Sunday, 31 March 2013

Early spring at Toogood Pond

It was a gorgeous day to make what has become an annual spring ritual for us - a trek to Toogood Pond in Unionville - it always seems to give us just enough of a taste of nature in the city (and the promise of a good lunch afterwards) without overtaxing our energy.   It is tempting to think that it is named "too good" because it is too good to be true but it is actually named after the man who owned the pond prior to its acquisition by the Town of Markham in 1980 - Arthur Toogood.  The geese that always seem to be there and the quieter mallard ducks enlivened the peaceful pond and trails.  It usually takes us no more than hour to do the trail with multiple stops for photos.  Here are some taken yesterday.

Testing the waters with one foot?

Spring rituals!

Not much I can add to this perfect landscape

Spring jogger

Aggressive spring behaviour


Friday, 29 March 2013

One of a kind!

It was such a feast for the eyes!  We visited the One of a Kind show today and thoroughly enjoyed the work of the artisans, not to mention trying the multitude of chutney,vinaigrette, handmade chocolates, shortbreads, etc.  You won't see any food below because we were too busy trying them to take photos. But there were a lot of unique creations there worth capturing...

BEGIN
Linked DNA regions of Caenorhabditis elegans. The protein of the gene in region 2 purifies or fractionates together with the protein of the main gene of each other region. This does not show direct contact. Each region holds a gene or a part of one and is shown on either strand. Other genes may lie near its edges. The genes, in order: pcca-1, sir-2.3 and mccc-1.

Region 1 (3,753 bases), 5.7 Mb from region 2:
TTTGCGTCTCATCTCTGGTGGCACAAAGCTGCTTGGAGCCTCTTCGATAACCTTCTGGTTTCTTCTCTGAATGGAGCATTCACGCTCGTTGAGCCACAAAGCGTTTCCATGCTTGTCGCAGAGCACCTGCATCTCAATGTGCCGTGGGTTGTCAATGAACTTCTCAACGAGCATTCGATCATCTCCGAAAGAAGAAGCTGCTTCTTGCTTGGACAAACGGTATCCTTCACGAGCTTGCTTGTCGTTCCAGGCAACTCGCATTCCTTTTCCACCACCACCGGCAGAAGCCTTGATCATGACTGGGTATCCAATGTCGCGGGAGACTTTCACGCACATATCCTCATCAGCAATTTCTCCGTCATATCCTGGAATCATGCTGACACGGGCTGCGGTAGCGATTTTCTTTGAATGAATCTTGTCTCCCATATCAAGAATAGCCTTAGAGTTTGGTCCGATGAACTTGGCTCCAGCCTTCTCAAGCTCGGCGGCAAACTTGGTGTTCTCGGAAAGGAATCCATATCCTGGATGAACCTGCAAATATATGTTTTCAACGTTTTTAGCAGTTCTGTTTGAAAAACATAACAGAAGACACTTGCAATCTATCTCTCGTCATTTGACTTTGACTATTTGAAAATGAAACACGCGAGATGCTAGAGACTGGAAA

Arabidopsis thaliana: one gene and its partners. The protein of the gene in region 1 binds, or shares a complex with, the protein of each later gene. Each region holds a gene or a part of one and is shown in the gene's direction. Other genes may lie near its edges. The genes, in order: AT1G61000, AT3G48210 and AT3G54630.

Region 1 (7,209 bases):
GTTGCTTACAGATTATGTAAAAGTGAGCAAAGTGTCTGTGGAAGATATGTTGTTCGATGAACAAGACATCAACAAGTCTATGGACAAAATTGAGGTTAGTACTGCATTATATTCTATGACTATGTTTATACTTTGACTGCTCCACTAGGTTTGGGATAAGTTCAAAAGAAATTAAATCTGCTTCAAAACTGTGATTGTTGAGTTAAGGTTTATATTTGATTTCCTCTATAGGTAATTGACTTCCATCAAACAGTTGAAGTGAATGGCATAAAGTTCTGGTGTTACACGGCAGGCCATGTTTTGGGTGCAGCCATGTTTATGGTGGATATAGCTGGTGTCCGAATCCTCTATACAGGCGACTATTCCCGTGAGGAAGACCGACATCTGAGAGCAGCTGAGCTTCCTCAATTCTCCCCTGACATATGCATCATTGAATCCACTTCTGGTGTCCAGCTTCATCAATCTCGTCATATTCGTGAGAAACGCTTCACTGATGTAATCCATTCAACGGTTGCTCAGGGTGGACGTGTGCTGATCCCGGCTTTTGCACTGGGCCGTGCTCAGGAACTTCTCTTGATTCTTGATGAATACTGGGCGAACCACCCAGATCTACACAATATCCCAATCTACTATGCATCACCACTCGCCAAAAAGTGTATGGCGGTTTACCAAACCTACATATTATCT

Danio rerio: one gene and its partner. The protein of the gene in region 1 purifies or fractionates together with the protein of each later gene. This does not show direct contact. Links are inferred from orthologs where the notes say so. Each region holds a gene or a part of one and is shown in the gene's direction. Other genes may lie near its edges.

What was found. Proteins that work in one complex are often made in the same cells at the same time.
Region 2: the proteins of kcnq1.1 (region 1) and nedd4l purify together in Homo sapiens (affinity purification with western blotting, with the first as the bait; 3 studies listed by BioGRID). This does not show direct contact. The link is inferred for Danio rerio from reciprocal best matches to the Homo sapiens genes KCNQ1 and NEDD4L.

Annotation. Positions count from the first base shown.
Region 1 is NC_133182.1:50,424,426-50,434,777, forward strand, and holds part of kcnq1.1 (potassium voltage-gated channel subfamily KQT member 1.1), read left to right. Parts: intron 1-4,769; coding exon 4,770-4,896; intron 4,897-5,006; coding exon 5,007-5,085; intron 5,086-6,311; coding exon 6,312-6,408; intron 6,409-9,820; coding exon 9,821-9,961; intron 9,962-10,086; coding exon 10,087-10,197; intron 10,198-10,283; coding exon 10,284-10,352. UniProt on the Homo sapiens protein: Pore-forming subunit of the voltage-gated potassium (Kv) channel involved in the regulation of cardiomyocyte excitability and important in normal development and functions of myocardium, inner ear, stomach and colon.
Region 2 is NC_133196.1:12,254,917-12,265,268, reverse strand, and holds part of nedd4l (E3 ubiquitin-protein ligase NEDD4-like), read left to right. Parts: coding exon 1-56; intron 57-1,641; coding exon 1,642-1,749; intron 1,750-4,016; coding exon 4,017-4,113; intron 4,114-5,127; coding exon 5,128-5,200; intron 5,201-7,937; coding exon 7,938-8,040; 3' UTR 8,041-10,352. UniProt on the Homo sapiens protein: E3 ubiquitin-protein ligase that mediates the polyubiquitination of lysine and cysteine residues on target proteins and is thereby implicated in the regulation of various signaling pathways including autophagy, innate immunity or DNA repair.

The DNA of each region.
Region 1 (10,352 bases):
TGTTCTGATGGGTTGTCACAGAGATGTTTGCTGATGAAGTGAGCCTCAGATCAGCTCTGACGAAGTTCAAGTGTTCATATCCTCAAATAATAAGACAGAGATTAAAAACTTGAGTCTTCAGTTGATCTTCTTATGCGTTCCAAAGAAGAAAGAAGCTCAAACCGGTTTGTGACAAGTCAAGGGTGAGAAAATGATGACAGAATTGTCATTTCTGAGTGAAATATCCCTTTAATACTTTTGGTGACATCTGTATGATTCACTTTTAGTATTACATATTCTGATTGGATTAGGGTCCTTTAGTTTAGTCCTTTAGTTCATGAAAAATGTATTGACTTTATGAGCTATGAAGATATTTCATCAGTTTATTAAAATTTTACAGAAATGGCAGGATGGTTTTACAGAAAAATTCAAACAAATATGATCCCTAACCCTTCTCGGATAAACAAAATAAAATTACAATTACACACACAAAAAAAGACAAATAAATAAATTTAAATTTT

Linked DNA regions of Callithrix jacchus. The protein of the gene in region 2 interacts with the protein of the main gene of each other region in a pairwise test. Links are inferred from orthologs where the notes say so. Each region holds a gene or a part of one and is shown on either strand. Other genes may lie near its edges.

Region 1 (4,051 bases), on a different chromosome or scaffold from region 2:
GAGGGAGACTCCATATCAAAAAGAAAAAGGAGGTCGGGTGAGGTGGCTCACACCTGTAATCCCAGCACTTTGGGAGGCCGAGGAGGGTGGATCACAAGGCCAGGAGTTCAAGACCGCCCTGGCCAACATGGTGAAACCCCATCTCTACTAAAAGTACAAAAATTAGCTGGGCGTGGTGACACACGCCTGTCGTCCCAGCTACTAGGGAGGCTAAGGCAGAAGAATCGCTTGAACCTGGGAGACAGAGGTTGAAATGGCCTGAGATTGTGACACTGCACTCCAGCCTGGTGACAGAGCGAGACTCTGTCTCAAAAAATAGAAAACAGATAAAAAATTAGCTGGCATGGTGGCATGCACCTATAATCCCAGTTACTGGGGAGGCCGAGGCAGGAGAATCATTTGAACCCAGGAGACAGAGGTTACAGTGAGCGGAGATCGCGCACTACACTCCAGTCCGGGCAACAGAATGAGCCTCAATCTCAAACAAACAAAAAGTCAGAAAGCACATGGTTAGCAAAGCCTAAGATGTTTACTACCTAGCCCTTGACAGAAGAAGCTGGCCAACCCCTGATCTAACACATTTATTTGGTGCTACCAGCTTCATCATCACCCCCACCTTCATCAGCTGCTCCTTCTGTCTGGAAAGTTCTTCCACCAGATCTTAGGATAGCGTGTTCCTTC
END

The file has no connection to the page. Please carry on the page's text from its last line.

Contemporary lamps with unique wood stands

beside antique looking ones

Baubles galore

Great vases designed for minimal water and flowers

Hammered tin shade

 A wallful of peppermills and a tableful of  soap

Good enough to eat!

Colourful to wear

Acrylic centrepiece at the show

A Marilyn mosaic
And I took this for my stingray fan cousin...

No, it's not a candle, it's a ceramic vase 

All happening at the Direct Energy Centre this weekend!

Saturday, 16 March 2013

Pinnacles National Park

This was a spectacular surprise just a couple of hours south of San Jose.  We went for what we thought was a short hike one day during Christmas Week in 2011 and stumbled upon this geological wonder.  This park is actually part of an ancient volcano (Neenach erupted 23 million years ago) that had shifted 150 miles north from its original position on the San Andreas fault.  After years of erosion, the volcano  had settled leaving massive monoliths, spires, sheer canyons, and talus caves which made for adventurous hiking trails, at points of which we found ourselves clambering through narrow crevasses, squeezing past hanging boulders that looked like they were tossed from the heavens by some angry god and even  treading through the waters of an underground creek at some point.  We wouldn't have ventured very far if we weren't in the company of younger people so it was a bonus trip for us.  You can see some of the places we hiked through in the photos below.

The park is protected wilderness.  If it had been developed into a tourist area, this would have been named "Camel Rock".

Climbers assessing whether they want to come back for this...

Some of the crevasses that we had to clamber through

Great backdrop for a film shoot...
After you walked past this boulder, you could look back and see it from the top

Looking back at the giant hanging boulder from above

At the top of the climb, the reward - a peaceful lake

A friendly rock face to say goodbye to